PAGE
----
Tuesday, August 14, 2012

My Wish for All of You: Il Dolce Far Niente

It's hard to believe it's August already!  I feel myself wanting to hold on to every minute of Summer - as I usually do at this time of year.  This is the "lazy" month of Summer - or it should be!  I still hold with the French and Italians who pretty much close down for August - their countries that is!  How perfect! It is time, my friends, for "il dolce far niente" - "the sweetness of doing nothing". Yes, we soon will be in the thick of cooling weather, longer work days, canning, freezing, tending our gardens, and otherwise getting ready for  Fall.  And, for sure, this Fall will be a challenging one!  But for now, be sure to wallow in the wonder of this season - and these days of this season.  Bite into a tomato right off of the vine; eat a raw cob of corn; slurp really good Italian Water Ice; play games - Board games even; eat lots of ice cream; sit outside way too long in the evening and watch fireflies; listen to baseball on the radio; wander around every Farmers Market you can find; stay in the water until you turn into a prune; read "junk"; walk on the beach with a dog; and wallow in the wonder of really cooling summer rainstorms and summer breezes after really hot August days.

That's all!  No food news. No rants. No recipes. Just my sincere wish for you. Despite what they may have told you, it is sweet to do nothing - even if just for a little while!

Wednesday, August 8, 2012

A Seasonal No Bake Tart

The last thing I want to do during these very hot days is fire up the oven.  Our temperamental Viking (don't get me started!) takes forever to come to temperature and sometimes when it does our exhaust fan decides to take a break!  Instant first floor heating - very effective.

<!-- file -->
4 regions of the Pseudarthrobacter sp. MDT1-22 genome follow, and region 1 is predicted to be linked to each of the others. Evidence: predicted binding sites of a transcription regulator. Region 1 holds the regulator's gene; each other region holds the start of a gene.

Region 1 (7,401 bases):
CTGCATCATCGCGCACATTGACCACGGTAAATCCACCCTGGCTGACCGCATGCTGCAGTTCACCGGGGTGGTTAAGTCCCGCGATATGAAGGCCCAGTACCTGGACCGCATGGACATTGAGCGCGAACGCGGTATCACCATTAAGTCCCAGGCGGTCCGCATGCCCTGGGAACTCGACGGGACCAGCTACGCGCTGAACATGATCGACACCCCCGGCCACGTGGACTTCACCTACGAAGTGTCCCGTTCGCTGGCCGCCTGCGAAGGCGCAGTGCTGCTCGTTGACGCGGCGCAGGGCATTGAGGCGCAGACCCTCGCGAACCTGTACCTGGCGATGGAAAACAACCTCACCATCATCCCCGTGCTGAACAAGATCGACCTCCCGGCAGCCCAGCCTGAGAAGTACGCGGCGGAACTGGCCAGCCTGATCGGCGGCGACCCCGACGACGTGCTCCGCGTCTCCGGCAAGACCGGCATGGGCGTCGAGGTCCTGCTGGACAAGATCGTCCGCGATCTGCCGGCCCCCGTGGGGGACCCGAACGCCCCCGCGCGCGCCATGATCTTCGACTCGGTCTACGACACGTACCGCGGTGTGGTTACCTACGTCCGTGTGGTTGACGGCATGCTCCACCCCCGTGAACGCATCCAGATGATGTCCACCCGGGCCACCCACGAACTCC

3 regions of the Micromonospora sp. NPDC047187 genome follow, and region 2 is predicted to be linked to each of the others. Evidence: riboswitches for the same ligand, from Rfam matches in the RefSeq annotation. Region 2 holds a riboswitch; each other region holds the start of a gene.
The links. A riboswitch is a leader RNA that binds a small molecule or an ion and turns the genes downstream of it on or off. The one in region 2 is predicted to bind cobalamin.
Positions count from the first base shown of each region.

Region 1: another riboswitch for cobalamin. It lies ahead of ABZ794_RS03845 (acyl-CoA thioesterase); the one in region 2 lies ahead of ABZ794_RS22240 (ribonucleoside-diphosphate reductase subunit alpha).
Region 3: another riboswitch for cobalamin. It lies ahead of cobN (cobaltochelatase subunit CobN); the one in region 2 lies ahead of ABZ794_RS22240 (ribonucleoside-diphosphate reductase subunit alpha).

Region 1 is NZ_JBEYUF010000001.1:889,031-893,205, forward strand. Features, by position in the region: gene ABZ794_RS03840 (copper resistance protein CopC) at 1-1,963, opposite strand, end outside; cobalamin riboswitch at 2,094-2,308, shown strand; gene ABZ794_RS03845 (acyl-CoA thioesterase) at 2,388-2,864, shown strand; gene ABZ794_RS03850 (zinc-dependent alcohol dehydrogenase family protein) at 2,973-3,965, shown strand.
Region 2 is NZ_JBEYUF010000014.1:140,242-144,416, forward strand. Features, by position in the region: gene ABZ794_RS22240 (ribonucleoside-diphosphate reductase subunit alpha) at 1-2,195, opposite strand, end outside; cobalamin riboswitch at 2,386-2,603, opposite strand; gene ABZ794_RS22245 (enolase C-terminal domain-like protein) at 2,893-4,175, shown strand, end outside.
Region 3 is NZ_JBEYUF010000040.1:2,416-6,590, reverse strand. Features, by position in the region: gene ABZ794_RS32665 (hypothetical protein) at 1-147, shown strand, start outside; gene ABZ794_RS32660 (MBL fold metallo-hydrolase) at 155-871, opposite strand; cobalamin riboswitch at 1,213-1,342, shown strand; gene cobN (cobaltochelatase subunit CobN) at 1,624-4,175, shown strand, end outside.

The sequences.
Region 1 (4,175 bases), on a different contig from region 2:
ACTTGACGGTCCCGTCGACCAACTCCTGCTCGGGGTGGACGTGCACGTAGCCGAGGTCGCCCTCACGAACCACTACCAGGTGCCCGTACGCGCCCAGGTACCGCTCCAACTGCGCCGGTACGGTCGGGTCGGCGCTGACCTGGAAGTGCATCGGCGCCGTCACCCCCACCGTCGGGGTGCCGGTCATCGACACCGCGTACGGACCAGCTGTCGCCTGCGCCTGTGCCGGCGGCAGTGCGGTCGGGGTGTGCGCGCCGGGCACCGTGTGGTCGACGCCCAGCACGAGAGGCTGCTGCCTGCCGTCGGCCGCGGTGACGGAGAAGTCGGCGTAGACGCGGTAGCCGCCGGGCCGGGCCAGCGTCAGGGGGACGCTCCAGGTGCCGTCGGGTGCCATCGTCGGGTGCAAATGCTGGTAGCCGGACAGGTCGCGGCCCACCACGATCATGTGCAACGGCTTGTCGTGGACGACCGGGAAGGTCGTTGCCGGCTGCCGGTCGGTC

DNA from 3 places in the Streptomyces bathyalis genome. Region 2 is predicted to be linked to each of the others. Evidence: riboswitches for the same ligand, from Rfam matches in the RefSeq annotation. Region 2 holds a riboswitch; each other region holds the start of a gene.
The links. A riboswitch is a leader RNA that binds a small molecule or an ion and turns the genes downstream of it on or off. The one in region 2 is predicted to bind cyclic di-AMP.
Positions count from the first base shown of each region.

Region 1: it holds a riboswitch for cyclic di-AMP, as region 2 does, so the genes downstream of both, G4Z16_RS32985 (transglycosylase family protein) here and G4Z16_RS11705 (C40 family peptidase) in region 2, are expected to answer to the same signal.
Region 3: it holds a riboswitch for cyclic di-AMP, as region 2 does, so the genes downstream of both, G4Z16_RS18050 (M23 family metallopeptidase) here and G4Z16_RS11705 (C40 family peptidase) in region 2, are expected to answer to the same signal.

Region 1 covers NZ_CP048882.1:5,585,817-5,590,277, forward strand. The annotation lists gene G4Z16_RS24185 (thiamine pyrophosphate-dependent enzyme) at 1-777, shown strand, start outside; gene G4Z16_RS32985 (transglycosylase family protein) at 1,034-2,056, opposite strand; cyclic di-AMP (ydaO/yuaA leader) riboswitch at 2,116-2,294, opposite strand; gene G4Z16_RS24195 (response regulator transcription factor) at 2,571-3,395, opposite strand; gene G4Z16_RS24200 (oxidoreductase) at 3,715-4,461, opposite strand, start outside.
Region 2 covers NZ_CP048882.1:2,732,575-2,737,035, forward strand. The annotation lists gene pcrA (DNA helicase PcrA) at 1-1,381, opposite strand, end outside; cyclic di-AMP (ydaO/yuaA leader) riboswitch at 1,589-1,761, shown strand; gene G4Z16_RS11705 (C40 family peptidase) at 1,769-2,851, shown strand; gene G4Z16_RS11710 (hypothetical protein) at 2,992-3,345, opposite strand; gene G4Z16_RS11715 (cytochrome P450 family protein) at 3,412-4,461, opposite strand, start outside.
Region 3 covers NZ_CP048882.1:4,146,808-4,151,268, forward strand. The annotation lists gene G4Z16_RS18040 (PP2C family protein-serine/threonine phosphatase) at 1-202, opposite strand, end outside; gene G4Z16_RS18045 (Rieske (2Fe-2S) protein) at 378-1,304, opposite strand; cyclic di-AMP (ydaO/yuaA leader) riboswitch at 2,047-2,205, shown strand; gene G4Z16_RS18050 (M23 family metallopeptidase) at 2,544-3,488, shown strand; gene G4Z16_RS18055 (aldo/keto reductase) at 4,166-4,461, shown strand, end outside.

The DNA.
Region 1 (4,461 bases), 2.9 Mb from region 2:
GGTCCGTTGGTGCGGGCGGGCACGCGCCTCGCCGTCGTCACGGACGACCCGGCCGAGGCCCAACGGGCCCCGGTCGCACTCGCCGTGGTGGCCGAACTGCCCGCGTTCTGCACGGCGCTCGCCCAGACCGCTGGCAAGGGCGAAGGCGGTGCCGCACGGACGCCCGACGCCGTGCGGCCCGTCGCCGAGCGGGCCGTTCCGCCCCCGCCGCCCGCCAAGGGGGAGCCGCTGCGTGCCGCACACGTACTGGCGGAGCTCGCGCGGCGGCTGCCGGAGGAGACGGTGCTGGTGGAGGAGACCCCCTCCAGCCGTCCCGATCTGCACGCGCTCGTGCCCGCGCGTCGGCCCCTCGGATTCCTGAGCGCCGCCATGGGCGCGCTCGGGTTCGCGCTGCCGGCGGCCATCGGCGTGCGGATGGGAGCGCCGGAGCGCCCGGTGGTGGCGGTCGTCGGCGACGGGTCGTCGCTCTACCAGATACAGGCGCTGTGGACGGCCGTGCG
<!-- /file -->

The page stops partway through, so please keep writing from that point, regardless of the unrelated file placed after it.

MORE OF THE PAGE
So when I come up with anything wonderful that can be done on the stove top, outside on the grill or, best of all, with no heat at all, I am all over it!

This combines a couple of my favorite things:  fresh berries, my own mixed berry jam, and marscapone cheese.  The only waiting period you need is for it to set up nicely in your refrigerator.  It's a gem.  Easy and a great sweet treat in the heat.

Recipe:  Berry, Marscapone Tart - again, we're looking at a very versatile recipe; with the marscapone mixture you can try all sorts of combinations - like shaved chocolate on top, Nutella in the middle.  But for now, I'm going with Berries.  The recipe takes about 15 minutes, not counting the time in the refrigerator.

Left over Angel Food cake - or just angel food cake if you don't have any left over! (The PA Dutch folks in the Reading Terminal Market make a great cake and it's reasonably priced); Your favorite berry jam; some fresh berries; 1 cup of Marscapone cheese; 1 cup of heavy cream; 3 tablespoons of sugar; a teaspoon of good vanilla extract; and a tart pan.  I use a long narrow tart pan - it's about 13 inches long and about 4 1/2 inches wide.  This pan makes just enough for our household, but if you want to make a bigger tart, I would double the ingredients.

Take slices of the angel food cake and line the bottom of the - ungreased - tart pan.  Push the pieces down, you really want them to start to sort of meld together to create a bottom "crust".

Spread your favorite berry jam over the angel food in the tart pan - be generous! This is a layer of berry flavor.

Beat the Marscapone cheese, the heavy cream, the sugar, and the vanilla until it's the consistency of heavy whipped cream - you'll see when it's all incorporated and dense and delicious. I use a hand mixer.

Spread the cheese and cream mixture over the jam layer; again, be generous, you'll have plenty for a nice high layer of fluff.

Dot the top with some of your favorite fresh berries.